Customizing the Linux Console

25 Feb

A collection of tricks that also have an effect on the non-graphical environment, a.k.a. the console.

I do not use a display manager or splash screen. When my computer boots, I see all messages, then a login prompt.
By default the screen would clear before the login prompt shows up, but I have disabled that.

After login I can choose whether I want to start an Xsession or not; more about that later.

Both files, if present, contain information that will be displayed just before login (/etc/issue) and just after (/etc/motd).

On a single user system there isn't much use for motd (message of the day) - all it does is display a message after you login, and that can be achieved better with ~/.profile or ~/.bash_profile or similar.

I am much more interested in having a nice message before I login, which can be achieved via /etc/issue. Besides normal text, there's quite a lot this file can contain. Please have a look at man agetty and scroll down to ISSUE ESCAPES.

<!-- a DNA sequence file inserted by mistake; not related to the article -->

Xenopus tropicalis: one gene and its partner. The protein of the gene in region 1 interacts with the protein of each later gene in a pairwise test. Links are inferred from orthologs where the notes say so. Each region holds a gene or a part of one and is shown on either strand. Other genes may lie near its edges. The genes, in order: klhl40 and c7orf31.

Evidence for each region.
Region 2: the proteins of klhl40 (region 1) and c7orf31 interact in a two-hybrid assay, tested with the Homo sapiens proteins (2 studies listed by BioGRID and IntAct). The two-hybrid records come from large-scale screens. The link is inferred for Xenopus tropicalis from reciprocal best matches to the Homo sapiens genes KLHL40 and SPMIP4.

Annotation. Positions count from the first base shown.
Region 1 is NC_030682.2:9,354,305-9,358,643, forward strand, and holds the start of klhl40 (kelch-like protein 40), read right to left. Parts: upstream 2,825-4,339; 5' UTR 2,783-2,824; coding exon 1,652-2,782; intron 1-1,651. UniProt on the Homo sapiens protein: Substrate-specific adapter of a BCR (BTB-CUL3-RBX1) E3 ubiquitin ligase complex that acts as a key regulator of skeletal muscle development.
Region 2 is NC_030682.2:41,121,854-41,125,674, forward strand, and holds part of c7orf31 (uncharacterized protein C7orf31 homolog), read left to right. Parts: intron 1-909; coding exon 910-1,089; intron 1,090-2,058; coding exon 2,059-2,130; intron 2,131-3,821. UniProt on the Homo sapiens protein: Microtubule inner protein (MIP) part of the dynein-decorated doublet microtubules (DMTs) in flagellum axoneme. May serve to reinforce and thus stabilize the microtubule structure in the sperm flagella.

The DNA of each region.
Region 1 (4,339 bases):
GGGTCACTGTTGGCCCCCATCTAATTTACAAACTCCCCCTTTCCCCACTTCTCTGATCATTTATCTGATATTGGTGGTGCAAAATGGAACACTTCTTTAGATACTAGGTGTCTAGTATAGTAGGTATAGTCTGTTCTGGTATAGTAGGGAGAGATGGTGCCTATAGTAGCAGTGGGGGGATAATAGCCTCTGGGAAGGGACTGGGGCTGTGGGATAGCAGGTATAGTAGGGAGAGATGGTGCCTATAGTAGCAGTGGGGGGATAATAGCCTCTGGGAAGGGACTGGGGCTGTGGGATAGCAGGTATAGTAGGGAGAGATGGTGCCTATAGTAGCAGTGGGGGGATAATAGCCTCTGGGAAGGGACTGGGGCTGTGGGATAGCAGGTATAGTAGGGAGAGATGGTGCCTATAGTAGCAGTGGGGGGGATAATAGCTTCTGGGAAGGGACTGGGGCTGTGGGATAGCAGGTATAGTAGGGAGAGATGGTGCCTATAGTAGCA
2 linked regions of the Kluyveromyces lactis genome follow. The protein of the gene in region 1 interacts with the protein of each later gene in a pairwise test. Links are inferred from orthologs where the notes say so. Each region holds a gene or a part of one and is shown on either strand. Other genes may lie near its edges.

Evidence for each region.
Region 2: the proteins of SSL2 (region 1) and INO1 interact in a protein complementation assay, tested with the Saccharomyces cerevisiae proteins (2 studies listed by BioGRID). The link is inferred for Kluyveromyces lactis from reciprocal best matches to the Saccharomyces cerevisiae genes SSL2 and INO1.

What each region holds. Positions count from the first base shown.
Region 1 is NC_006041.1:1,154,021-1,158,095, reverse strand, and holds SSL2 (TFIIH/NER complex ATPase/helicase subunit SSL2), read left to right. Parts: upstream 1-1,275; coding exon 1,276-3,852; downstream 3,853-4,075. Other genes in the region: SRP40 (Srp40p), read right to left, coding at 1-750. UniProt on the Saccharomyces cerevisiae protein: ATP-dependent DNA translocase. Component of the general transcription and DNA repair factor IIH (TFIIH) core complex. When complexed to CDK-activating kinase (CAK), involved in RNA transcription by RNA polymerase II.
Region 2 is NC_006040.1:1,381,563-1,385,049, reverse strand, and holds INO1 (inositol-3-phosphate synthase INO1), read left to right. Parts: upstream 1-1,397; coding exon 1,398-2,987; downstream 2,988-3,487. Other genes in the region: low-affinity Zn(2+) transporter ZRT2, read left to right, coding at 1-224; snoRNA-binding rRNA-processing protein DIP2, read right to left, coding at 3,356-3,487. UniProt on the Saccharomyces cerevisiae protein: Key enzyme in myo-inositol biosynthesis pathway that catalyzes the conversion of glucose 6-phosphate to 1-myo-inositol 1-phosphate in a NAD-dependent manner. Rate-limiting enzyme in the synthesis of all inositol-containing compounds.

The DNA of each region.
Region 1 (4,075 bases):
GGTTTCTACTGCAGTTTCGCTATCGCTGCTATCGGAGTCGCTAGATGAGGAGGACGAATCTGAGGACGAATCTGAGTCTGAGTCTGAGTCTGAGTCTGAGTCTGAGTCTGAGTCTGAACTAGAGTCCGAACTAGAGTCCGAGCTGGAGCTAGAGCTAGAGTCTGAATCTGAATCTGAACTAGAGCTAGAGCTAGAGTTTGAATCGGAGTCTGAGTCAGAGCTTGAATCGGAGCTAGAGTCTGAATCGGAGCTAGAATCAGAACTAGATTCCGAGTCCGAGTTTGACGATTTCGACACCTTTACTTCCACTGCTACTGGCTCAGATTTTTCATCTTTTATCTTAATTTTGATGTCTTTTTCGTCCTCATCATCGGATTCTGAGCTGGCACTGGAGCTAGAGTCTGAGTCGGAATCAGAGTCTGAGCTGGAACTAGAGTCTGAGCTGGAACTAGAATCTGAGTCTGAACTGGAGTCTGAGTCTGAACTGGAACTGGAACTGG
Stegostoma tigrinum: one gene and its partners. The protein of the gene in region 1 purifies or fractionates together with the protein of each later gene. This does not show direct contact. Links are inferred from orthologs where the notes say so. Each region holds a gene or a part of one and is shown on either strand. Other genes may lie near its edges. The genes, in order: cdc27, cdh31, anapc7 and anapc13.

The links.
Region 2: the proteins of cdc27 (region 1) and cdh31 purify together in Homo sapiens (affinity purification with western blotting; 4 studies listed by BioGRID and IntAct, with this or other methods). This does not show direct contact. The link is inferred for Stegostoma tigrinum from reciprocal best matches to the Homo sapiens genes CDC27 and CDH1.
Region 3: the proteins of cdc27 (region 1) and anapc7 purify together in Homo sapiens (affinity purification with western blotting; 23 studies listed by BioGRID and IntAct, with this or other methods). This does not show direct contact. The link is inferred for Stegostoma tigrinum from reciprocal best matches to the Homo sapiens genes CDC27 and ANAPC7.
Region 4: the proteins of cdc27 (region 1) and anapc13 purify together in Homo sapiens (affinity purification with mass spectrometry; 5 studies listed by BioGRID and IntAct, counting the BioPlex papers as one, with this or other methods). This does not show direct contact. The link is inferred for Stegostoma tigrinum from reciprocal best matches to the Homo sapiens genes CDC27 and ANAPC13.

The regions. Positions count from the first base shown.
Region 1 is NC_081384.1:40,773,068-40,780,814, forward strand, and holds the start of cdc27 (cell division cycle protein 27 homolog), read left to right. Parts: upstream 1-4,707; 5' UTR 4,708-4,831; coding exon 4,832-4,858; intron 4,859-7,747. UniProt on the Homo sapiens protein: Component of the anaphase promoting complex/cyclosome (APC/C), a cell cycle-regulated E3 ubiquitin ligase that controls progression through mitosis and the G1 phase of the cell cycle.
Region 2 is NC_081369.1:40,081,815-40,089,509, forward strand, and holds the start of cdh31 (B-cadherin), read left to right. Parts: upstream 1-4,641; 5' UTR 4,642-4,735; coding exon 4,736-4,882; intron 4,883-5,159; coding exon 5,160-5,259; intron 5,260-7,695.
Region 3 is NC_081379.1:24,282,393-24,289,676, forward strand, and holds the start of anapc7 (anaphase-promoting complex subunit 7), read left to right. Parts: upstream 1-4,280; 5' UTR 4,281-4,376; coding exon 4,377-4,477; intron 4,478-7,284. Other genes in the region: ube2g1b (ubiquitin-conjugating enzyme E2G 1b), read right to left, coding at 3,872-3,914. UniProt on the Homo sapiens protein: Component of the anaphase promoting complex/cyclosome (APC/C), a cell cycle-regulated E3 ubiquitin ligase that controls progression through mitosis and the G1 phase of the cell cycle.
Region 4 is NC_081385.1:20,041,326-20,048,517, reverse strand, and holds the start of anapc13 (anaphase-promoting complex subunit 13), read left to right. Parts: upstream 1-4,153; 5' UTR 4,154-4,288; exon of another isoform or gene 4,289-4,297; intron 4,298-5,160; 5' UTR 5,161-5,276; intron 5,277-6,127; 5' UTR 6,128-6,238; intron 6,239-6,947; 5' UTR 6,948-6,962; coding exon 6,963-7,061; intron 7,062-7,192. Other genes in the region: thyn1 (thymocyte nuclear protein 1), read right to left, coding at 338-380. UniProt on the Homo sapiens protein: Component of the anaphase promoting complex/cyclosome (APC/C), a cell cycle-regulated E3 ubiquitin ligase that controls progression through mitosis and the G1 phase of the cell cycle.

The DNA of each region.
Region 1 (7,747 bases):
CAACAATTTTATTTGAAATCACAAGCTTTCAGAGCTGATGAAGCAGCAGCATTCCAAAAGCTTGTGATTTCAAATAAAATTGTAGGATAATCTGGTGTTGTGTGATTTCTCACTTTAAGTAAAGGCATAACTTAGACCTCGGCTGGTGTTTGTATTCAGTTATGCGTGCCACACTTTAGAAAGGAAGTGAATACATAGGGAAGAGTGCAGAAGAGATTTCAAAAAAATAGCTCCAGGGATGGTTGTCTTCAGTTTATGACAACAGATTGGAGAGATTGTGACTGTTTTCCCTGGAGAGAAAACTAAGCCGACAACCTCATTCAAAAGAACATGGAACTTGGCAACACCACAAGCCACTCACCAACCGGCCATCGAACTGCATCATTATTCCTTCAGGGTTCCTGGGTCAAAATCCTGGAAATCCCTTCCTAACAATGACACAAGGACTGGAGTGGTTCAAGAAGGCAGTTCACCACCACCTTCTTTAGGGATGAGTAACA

So we have colors, date, time, network information etc. It can even query /etc/os-release, so should my distro decide to change its name I won't have to edit /etc/issue ;-)

There's a little twist though: some escapes are updated every 10s; this might be desirable for some, but it also clears the screen which I disabled on purpose. These are the escapes I had to remove again: \t \4 \6.

And this is how it looks now:

\S{ANSI_COLOR}\S{NAME}\e{reset} \r on \d (\e{lightred}\l\e{reset})
\U already logged in.\S{ANSI_COLOR}

You see how the last color is not reset? This has the effect that the login prompt is displayed in the same color as the distro name. But if I don't reset it, all subsequent text will keep that color. This is where motd is useful after all.

While still being root, I entered tput sgr0 > /etc/motd - voilĂ :

fbdump-issue-motd

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